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Pure and Applied Geophysics

, Volume 168, Issue 11, pp 2121–2131 | Cite as

A New Tool for Inundation Modeling: Community Modeling Interface for Tsunamis (ComMIT)

  • V. V. Titov
  • C. W. Moore
  • D. J. M. Greenslade
  • C. Pattiaratchi
  • R. Badal
  • C. E. Synolakis
  • U. Kânoğlu
Article

Abstract

Almost 5 years after the 26 December 2004 Indian Ocean tragedy, the 10 August 2009 Andaman tsunami demonstrated that accurate forecasting is possible using the tsunami community modeling tool Community Model Interface for Tsunamis (ComMIT). ComMIT is designed for ease of use, and allows dissemination of results to the community while addressing concerns associated with proprietary issues of bathymetry and topography. It uses initial conditions from a precomputed propagation database, has an easy-to-interpret graphical interface, and requires only portable hardware. ComMIT was initially developed for Indian Ocean countries with support from the United Nations Educational, Scientific, and Cultural Organization (UNESCO), the United States Agency for International Development (USAID), and the National Oceanic and Atmospheric Administration (NOAA). To date, more than 60 scientists from 17 countries in the Indian Ocean have been trained and are using it in operational inundation mapping.

Keywords

Tsunami inundation modeling ComMIT graphical interface OPeNDAP 

Notes

Acknowledgments

We thank USAID, AusAID, the Australian Bureau of Meteorology, the Chulalongkorn University of Bangkok, Thailand, the Agency for Technology and Implementation Assessment (BPPT) of Indonesia, the Department of Risk and Disaster Management of Seychelles, and other institutions for support and hosting ComMIT training courses. We also thank Antony K. Joseph for providing us the Yanam, India tide gage data. We thank Nick Kalligeris and Baran Aydin for contributing to the Mediterranean ComMIT interface which is under development. This publication is partially funded by the Joint Institute for the Study of the Atmosphere and Ocean (JISAO) under NOAA Cooperative Agreement No. NA17RJ1232, Contribution number: 1818; PMEL Contribution number: 3547, and the National Science Foundation of the USA.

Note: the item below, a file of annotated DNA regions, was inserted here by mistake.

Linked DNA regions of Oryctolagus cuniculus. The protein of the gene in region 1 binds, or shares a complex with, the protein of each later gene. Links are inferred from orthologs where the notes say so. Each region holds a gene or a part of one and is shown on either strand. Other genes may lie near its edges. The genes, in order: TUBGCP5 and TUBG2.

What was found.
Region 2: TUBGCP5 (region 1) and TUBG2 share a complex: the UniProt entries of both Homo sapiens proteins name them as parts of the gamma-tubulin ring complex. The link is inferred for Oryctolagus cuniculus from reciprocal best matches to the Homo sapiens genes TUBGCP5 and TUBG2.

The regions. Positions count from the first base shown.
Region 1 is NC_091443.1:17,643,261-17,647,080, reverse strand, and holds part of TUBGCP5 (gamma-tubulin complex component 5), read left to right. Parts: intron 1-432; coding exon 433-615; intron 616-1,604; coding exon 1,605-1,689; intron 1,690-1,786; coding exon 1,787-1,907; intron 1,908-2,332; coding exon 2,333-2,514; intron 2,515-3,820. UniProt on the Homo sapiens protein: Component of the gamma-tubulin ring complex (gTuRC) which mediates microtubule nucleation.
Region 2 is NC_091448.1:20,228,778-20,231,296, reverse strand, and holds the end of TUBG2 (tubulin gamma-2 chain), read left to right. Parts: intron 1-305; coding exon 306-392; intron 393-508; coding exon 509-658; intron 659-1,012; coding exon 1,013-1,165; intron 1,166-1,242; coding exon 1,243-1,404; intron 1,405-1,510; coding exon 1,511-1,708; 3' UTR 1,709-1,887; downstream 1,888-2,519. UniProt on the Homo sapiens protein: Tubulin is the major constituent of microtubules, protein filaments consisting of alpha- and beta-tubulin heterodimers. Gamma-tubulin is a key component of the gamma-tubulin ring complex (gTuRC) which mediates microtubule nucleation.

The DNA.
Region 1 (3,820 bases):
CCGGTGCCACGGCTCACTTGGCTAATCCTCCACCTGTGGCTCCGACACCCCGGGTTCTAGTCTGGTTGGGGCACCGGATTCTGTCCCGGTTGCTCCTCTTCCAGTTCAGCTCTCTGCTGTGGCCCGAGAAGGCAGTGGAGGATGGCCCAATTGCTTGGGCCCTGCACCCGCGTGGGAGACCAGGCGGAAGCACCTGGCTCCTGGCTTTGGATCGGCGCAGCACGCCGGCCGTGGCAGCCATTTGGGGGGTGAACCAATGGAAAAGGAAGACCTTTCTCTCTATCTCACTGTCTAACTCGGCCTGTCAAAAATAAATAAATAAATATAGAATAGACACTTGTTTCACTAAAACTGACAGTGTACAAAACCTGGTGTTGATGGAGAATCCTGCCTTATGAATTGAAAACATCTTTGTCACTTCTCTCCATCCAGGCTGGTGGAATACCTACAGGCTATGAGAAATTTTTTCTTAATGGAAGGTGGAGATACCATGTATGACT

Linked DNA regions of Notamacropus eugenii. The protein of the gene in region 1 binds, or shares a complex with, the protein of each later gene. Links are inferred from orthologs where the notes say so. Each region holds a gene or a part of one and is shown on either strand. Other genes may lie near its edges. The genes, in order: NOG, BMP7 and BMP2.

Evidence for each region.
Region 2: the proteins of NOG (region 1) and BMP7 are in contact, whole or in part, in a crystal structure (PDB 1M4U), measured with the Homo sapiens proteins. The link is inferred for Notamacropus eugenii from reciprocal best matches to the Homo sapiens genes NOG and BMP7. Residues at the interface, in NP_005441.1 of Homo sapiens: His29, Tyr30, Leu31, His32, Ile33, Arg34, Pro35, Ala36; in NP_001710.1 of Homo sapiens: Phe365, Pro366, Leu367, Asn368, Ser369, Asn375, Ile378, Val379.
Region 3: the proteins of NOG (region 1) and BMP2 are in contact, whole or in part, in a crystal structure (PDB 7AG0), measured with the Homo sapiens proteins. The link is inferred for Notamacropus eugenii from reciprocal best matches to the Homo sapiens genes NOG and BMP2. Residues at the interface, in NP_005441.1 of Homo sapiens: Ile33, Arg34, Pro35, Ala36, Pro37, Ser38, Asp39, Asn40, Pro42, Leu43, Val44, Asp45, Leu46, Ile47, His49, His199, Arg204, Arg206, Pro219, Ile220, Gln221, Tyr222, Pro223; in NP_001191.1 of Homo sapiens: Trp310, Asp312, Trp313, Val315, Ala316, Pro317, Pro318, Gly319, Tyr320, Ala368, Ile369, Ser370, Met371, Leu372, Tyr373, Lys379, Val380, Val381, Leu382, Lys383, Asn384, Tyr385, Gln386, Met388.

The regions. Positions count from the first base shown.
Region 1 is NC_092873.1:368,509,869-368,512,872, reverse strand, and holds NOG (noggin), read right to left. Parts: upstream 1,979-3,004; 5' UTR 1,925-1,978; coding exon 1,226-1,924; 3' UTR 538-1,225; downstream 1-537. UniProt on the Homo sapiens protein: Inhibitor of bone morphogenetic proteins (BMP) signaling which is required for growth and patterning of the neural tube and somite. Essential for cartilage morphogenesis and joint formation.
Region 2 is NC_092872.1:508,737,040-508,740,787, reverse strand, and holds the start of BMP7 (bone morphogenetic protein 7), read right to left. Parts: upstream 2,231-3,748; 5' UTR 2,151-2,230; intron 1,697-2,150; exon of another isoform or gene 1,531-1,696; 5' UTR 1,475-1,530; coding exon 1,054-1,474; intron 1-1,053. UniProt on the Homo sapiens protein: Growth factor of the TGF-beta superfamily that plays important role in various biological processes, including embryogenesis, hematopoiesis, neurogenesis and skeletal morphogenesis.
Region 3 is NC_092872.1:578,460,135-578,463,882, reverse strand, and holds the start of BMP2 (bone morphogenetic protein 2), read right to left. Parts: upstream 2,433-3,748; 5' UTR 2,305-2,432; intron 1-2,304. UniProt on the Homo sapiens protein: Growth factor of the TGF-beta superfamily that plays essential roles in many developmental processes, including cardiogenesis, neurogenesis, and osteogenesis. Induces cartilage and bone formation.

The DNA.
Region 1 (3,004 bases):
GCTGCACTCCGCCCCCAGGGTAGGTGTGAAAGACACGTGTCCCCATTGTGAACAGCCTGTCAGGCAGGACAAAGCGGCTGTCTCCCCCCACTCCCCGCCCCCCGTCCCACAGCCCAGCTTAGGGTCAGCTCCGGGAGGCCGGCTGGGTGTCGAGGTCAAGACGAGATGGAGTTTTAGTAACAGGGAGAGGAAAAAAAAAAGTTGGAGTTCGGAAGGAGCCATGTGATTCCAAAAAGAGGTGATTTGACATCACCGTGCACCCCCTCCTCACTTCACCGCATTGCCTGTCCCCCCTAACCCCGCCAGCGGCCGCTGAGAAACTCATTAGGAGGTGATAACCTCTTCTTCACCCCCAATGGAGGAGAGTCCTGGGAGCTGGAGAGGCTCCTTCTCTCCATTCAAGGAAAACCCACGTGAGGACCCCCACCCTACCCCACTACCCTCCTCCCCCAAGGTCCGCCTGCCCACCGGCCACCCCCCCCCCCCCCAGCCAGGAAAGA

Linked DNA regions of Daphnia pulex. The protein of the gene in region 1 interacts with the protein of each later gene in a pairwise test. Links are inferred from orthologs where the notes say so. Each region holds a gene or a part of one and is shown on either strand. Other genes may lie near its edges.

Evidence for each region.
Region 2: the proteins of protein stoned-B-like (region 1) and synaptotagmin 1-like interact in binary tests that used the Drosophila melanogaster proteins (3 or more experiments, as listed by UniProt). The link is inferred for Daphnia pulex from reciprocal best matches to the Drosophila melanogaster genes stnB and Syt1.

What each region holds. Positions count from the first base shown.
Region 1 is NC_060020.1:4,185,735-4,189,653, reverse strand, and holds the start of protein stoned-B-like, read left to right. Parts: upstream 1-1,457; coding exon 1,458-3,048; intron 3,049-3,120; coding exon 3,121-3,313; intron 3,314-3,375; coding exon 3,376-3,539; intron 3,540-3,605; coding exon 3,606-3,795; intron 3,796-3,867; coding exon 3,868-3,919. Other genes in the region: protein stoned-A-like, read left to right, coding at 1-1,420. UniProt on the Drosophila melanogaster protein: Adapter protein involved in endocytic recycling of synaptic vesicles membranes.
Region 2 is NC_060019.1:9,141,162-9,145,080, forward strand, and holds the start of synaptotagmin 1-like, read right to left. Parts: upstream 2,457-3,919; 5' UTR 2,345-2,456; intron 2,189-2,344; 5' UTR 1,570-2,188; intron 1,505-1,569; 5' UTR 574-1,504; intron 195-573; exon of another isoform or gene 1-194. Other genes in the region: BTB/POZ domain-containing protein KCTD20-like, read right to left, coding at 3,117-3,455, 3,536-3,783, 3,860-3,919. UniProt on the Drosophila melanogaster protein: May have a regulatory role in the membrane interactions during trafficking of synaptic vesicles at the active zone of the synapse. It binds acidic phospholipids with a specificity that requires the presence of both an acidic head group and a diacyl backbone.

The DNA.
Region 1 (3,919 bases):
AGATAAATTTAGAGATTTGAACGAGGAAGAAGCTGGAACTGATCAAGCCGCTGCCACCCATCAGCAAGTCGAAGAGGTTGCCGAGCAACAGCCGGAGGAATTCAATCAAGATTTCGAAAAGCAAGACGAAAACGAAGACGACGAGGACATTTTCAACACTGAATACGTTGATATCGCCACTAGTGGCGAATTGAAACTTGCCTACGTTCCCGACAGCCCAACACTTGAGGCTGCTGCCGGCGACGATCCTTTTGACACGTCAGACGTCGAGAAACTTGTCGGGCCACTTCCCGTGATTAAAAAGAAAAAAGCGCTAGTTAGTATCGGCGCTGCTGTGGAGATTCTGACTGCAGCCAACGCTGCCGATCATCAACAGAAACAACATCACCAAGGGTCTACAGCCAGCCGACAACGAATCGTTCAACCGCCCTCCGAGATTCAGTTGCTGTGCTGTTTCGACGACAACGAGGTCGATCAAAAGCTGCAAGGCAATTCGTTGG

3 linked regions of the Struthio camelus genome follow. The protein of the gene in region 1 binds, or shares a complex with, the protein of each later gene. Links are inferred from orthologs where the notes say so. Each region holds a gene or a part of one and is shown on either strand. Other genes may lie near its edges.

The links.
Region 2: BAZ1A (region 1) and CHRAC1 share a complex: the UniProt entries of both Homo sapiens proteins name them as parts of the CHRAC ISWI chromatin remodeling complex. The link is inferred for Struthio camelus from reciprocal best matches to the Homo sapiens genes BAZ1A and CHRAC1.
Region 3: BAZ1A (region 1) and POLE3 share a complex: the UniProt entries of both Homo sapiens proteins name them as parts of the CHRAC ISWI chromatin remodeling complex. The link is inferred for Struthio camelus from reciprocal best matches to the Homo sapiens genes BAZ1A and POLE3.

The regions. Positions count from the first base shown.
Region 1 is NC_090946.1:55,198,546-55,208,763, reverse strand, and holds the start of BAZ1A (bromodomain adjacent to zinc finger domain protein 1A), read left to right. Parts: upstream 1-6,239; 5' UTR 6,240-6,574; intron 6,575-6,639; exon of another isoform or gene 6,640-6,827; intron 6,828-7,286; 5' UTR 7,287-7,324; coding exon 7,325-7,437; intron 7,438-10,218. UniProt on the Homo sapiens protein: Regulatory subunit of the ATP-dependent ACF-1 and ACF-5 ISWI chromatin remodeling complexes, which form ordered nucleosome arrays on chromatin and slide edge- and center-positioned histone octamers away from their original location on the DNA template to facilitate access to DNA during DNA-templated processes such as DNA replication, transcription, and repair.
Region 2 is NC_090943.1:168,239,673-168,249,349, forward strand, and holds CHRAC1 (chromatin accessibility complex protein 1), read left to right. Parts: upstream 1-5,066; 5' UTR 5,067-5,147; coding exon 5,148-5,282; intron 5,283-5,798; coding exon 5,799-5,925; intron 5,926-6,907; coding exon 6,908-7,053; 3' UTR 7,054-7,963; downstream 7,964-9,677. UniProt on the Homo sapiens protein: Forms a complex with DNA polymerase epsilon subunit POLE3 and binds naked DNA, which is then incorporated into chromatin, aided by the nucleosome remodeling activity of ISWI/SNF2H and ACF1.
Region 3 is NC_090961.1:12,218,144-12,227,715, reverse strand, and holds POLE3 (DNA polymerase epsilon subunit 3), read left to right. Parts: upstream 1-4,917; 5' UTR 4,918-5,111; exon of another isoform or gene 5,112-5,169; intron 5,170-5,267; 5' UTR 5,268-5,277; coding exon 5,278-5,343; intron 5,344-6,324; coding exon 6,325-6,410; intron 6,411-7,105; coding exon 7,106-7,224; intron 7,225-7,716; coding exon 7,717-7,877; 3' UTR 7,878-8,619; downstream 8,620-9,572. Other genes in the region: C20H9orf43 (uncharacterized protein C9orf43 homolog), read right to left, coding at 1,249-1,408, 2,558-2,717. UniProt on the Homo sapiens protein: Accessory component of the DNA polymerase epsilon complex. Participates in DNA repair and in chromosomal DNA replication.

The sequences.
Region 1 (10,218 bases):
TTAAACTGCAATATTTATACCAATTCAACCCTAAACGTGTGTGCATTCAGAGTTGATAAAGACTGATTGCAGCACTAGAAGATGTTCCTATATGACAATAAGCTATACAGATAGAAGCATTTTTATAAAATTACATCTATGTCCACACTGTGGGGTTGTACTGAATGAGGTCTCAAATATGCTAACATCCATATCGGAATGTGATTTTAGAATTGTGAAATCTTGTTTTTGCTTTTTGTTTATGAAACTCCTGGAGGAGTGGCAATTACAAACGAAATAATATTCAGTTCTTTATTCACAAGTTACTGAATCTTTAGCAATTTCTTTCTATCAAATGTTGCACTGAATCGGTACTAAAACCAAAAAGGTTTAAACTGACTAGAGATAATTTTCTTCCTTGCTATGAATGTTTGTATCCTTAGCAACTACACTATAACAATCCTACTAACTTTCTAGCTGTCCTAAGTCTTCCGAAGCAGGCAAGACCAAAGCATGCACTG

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Copyright information

© Springer Basel AG (outside the USA) 2011

Authors and Affiliations

  • V. V. Titov
    • 1
  • C. W. Moore
    • 2
  • D. J. M. Greenslade
    • 3
  • C. Pattiaratchi
    • 4
  • R. Badal
    • 5
  • C. E. Synolakis
    • 6
    • 7
  • U. Kânoğlu
    • 8
  1. 1.NOAA/Pacific Marine Environmental LaboratorySeattleUSA
  2. 2.Joint Institute for the Study of the Atmosphere and Ocean (JISAO)University of WashingtonSeattleUSA
  3. 3.Centre for Australian Weather and Climate ResearchBureau of MeteorologyMelbourneAustralia
  4. 4.School of Environmental Systems EngineeringThe University of Western AustraliaCrawleyAustralia
  5. 5.Mauritius Oceanography InstituteQuatre BornesMauritius
  6. 6.Viterbi School of EngineeringUniversity of Southern CaliforniaLos AngelesUSA
  7. 7.Hellenic Center of Marine ResearchAnavyssosGreece
  8. 8.Department of Engineering SciencesMiddle East Technical UniversityAnkaraTurkey

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